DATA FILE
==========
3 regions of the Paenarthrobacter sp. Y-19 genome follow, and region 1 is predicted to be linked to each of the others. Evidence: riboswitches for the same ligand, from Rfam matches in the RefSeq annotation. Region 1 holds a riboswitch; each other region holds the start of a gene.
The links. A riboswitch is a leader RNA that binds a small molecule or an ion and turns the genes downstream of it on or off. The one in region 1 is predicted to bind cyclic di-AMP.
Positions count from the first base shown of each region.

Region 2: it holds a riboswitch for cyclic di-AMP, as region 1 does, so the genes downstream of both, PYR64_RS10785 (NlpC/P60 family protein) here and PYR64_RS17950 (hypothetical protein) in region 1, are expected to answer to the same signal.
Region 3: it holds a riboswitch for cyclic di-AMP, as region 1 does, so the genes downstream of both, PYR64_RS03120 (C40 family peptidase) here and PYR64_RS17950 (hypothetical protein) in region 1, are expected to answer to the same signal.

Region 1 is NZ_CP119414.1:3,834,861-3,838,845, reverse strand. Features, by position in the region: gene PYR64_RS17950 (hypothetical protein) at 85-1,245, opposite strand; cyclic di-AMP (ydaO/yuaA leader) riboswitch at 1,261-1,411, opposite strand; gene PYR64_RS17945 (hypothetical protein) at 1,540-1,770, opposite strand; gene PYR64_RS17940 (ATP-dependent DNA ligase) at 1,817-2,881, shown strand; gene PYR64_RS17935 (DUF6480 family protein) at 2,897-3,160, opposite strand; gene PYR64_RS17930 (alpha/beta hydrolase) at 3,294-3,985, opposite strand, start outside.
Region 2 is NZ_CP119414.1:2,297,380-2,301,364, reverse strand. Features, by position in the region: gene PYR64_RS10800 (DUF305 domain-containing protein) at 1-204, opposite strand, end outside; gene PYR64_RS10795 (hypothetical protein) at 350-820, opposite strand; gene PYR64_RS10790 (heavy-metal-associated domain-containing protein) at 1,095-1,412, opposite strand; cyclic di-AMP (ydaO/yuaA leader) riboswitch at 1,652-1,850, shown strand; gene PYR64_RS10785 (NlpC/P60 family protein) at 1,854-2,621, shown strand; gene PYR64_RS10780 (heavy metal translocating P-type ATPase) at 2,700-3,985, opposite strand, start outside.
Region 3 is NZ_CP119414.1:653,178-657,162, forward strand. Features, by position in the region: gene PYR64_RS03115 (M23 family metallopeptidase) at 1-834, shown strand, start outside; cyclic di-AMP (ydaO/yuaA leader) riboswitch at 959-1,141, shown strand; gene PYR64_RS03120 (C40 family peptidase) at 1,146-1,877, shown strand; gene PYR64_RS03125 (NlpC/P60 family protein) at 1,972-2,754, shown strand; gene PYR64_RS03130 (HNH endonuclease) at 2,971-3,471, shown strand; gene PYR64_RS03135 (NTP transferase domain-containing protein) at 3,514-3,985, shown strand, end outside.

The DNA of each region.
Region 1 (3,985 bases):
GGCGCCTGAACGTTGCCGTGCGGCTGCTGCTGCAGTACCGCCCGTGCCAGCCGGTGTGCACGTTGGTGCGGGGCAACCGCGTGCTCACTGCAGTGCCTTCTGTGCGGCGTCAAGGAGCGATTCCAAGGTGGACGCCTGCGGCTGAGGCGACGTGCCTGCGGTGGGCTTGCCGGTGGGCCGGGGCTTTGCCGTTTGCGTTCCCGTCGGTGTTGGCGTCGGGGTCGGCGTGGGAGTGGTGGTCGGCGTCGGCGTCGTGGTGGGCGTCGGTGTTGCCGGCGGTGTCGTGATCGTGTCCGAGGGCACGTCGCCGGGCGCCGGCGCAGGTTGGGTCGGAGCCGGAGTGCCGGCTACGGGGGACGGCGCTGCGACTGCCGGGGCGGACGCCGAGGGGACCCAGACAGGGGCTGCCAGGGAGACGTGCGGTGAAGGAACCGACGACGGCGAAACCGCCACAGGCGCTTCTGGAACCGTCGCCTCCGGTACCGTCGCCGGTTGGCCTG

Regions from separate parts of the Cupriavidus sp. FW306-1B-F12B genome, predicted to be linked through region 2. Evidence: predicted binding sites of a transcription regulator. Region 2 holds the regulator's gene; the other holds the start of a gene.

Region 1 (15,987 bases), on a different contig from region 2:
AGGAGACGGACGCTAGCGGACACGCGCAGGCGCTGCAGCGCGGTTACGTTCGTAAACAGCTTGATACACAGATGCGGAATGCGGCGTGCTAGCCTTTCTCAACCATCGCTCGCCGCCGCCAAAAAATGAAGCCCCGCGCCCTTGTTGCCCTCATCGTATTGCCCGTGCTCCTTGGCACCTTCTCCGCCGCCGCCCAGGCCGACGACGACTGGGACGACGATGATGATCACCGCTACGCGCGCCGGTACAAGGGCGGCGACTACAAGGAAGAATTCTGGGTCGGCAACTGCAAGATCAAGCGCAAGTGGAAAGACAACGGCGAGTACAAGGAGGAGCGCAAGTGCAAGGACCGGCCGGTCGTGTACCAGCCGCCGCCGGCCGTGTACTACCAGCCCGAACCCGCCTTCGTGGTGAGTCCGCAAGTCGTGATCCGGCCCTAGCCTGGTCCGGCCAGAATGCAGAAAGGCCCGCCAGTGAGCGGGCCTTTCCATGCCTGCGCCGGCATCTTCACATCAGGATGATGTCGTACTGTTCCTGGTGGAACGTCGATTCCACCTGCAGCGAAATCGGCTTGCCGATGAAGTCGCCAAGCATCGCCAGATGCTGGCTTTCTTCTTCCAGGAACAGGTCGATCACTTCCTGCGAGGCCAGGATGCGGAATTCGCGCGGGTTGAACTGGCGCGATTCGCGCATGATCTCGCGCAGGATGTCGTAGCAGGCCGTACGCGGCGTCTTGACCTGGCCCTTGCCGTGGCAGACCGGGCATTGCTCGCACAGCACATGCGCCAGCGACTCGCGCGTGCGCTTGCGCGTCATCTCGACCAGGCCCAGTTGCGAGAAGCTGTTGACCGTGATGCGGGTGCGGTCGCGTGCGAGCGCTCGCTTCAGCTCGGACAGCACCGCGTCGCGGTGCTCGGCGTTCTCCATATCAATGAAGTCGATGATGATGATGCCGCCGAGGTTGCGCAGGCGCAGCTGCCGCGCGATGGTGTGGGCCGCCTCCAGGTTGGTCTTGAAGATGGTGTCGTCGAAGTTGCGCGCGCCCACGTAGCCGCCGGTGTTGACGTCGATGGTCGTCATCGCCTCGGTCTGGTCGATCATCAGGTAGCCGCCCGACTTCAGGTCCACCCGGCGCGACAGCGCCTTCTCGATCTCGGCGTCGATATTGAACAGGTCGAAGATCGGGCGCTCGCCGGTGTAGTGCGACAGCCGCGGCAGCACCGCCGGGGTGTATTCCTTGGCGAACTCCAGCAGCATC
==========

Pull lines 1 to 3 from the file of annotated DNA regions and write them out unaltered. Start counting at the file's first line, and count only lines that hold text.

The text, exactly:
3 regions of the Paenarthrobacter sp. Y-19 genome follow, and region 1 is predicted to be linked to each of the others. Evidence: riboswitches for the same ligand, from Rfam matches in the RefSeq annotation. Region 1 holds a riboswitch; each other region holds the start of a gene.
The links. A riboswitch is a leader RNA that binds a small molecule or an ion and turns the genes downstream of it on or off. The one in region 1 is predicted to bind cyclic di-AMP.
Positions count from the first base shown of each region.